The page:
Etherchannel

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General

Etherchannel has various names, including but not limited to, LAG, NIC teaming, channeling, bonds and port channels. LAGs goal is to hide the member interfaces from the upper layer protocols. For example, spanning-tree will only see one 2Gbps link and not 2 x 1Gbps links. This results in active/active forwarding rather than active/standby with STP.

  • An individual flow cannot exceed the speed of a single member interface (4 x 1Gbps, single flow cannot exceed 1Gbps).
  • Link Aggregation Control Protocol (LACP) and Port Aggregation Protocol (PAgP) are two protocols you can use to setup LAG. You can also setup static LAG but that is not recommended as it can cause a STP loop upon LAG failure.
  • LAG driver is responsible for load distribution among members. Higher level protocols see LAG as the outgoing interface, not the member ports.

MultiChassis EtherChannel

This is also called MLAG which makes two physical switches appear as a single logical switch which offers better redundancy. Downstream device's thinks upstream boxes are one which allows active/active forwarding. There are a number of different technologies that give us the ability to perform MLAG such as Stackwise, VSS, vPC, MLAG, etc; MLAG technologies are generally proprietary.

The reason these technologies are generally proprietary is because the two devices rely on synchronizing their control plane information. This allows data to flow out one of the member ports in the MLAG.

Cisco MCEC Implementations

  1. StackWise Cross-Stack EtherChannel
    • Access platforms such as the 3750 and the 3850. All members in the stack need to be the same model switch (3750 with 3750).
    • Control plane sync over dedicated stacking cables.
    • Stack cable creates a bi-directional closed loop.
    • One control plane is shared among stack members (eg. OSPF adjacency is formed with the stack and not the individual members).
    • One management plane is shared among stack members.
    • Allows you to have a port-channel with member interfaces on multiple physical switches. This way, if one of the stack members dies, your port-channel does not go down.
  2. Virtual Switching System (VSS)
    • Aggregation platforms such as the Catalyst 4500/6500/6800.
    • Similar to StackWise as it syncs the control plane between the two physical devices. There is also only one management plane like with StackWise.
    • Control plane syncs over the Virtual Switch Link (VSL) which is typically 2 x 10G LAG.
    • If both devices have redundant supervisors, you will usually have 1 active supervisor and 3 standby supervisors.
  3. vPC
    • Used on the Nexus platforms
    • Control plane synchronization over a vPC peer link (typically 2x10G LAG).
    • Two independent control planes in the vPC
    • Two independent management planes in the vPC
    • Usually 2 active supervisors and 2 standby supervisors

StackWise can have more than 2 members but is limited depending on your platform (3750-X can support up to 9 in a stack). vPC and VSS are always a pair of switches. The logic result of all three is the same; turns a physical triangle into a logical P2P link.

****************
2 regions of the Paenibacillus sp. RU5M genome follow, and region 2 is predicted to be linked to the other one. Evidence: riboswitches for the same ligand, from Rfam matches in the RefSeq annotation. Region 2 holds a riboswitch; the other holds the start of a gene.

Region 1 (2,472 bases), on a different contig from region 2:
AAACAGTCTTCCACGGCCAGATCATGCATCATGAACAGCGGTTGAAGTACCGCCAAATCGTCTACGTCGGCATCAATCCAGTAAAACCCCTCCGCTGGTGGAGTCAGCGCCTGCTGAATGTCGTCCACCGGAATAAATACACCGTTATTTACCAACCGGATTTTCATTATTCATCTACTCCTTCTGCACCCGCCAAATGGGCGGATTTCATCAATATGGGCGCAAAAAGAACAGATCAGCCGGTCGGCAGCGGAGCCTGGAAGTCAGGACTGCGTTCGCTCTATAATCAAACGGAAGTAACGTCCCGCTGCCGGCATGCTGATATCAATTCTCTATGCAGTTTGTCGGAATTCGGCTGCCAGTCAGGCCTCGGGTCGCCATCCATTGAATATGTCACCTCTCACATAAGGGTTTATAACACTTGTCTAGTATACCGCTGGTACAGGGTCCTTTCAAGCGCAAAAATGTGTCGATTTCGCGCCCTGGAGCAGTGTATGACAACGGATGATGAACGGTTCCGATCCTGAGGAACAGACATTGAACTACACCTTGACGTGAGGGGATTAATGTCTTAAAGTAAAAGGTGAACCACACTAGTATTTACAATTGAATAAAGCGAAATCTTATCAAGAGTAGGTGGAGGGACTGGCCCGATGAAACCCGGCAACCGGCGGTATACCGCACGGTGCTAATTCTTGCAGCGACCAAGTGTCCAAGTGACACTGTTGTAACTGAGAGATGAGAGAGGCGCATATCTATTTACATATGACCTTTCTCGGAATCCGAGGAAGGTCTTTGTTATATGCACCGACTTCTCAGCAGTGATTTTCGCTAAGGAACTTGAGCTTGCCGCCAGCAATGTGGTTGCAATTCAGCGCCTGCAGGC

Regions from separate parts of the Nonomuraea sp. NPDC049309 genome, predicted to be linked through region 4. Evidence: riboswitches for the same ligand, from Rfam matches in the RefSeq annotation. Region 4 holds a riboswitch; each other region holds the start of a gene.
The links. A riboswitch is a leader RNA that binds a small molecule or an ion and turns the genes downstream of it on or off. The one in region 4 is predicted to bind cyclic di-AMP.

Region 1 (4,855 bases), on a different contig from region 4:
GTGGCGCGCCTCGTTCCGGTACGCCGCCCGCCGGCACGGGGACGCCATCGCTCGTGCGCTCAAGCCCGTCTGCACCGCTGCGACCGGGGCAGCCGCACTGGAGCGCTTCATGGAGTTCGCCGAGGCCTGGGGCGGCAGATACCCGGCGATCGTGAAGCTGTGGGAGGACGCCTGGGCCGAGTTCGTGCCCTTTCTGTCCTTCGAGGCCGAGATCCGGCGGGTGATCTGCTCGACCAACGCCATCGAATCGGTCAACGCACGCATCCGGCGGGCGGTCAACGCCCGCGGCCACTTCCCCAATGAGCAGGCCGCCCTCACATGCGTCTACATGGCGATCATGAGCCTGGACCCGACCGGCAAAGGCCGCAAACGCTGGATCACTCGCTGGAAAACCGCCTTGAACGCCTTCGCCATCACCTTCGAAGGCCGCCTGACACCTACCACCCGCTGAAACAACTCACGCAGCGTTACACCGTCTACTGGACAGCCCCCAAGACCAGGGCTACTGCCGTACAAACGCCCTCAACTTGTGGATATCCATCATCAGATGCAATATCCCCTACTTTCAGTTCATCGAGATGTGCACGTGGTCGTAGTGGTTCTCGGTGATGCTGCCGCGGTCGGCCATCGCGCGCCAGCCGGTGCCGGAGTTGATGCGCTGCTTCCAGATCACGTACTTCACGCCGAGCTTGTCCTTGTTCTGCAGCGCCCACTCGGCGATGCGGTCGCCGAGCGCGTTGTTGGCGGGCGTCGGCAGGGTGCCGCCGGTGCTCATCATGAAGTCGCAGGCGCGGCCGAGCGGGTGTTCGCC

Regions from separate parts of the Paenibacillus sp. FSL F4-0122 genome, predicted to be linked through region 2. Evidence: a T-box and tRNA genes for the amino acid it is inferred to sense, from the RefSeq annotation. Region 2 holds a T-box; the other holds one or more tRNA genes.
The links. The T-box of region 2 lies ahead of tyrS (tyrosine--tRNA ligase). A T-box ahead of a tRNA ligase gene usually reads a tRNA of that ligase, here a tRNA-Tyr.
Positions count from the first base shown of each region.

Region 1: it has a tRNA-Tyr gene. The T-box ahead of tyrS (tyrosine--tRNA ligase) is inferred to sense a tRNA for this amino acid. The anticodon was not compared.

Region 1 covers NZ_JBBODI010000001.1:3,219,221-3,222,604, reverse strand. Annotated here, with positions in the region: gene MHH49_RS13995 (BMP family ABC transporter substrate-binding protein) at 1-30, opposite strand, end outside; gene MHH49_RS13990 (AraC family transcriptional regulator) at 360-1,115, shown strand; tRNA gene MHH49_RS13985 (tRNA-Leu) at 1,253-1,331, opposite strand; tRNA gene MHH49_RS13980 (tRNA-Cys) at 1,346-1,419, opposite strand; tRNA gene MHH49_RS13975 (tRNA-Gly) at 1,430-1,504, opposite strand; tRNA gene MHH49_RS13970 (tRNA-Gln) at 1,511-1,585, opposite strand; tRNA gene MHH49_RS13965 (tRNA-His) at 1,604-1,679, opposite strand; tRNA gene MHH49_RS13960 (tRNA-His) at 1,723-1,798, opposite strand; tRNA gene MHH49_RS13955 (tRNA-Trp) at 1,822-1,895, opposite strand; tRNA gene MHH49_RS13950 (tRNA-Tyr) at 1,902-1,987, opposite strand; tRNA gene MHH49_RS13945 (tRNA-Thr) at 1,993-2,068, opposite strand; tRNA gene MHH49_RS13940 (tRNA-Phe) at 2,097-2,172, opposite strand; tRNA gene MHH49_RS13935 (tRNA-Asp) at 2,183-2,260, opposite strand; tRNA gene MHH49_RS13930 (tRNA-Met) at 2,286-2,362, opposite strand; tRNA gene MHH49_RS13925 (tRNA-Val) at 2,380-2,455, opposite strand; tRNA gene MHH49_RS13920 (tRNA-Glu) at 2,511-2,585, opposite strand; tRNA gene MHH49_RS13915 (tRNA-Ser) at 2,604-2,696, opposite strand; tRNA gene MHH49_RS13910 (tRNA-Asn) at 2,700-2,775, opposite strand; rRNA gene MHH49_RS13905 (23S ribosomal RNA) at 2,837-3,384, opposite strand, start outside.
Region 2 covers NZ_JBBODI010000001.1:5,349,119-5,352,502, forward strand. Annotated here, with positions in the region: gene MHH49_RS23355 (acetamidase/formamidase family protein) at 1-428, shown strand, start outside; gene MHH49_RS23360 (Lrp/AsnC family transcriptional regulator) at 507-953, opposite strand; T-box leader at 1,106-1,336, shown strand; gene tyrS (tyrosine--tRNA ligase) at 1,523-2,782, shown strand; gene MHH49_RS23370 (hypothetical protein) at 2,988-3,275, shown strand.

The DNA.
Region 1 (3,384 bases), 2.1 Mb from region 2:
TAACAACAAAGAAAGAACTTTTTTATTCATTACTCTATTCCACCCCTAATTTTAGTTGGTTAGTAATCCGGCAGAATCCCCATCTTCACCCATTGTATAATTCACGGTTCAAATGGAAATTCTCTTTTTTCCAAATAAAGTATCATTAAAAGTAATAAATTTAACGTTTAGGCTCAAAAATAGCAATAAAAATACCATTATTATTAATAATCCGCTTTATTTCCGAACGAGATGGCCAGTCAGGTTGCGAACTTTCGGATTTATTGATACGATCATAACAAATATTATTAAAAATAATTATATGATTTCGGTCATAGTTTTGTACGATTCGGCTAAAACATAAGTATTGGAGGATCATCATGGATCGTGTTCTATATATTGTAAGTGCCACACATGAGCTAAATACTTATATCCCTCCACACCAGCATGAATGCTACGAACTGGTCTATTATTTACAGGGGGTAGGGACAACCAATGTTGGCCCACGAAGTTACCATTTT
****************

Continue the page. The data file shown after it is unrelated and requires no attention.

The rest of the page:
VSS Documents:
Campus 3.0 Virtual Switching System Design Guide
Cisco Catalyst 6500 Virtual Switching System Deployment Best Practices

vPC Documents:
vPC Best Practices


LAG protocols

Cisco supports LACP and PAgP. PAgP is Cisco proprietary and is essentially pre-standard LACP. LACP is an open standard per IEEE 802.3ad.

PAgP configuration options
auto - Places an interface into a passive negotiation state. Will respond to PAgP packets but will not attempt to initiate a negotiation.
desirable - Places an interface into a active negotiation state. This interface will start to send PAgP packets in an attempt to find a PAgP port on the remote end.
LACP configuration options
passive - Places an interface into a passive negotiation state. It will respond to LACP packets but does not start LACP packet negotiation.
active - Places an interface into a active negotiation state. This port will actively send LACP packets in an attempt to negotiate with other interfaces.

Load balancing

The available load balancing methods varies per platform. Some examples are:

  • source & destination mac address
  • source & destination IP address
  • source & destination layer 4

The load balancing method is locally significant and does not need to match on each end. Adjustments should be made on each end to match your traffic patterns else you may not load balance across the links evenly (avoid polarization).

L2 vs L3 LAG

The LAG can be access, trunk, tunnel, layer 3, etc. The LAG process is independent of the port mode. LAG suffers from order of operations issues; the members and LAG interface must agree on parameters.

Useful Commands

NX-OS

show port-channel traffic
View traffic load balance between member ports. This will help you determine whether or not you need to change the load balancing method:


IOS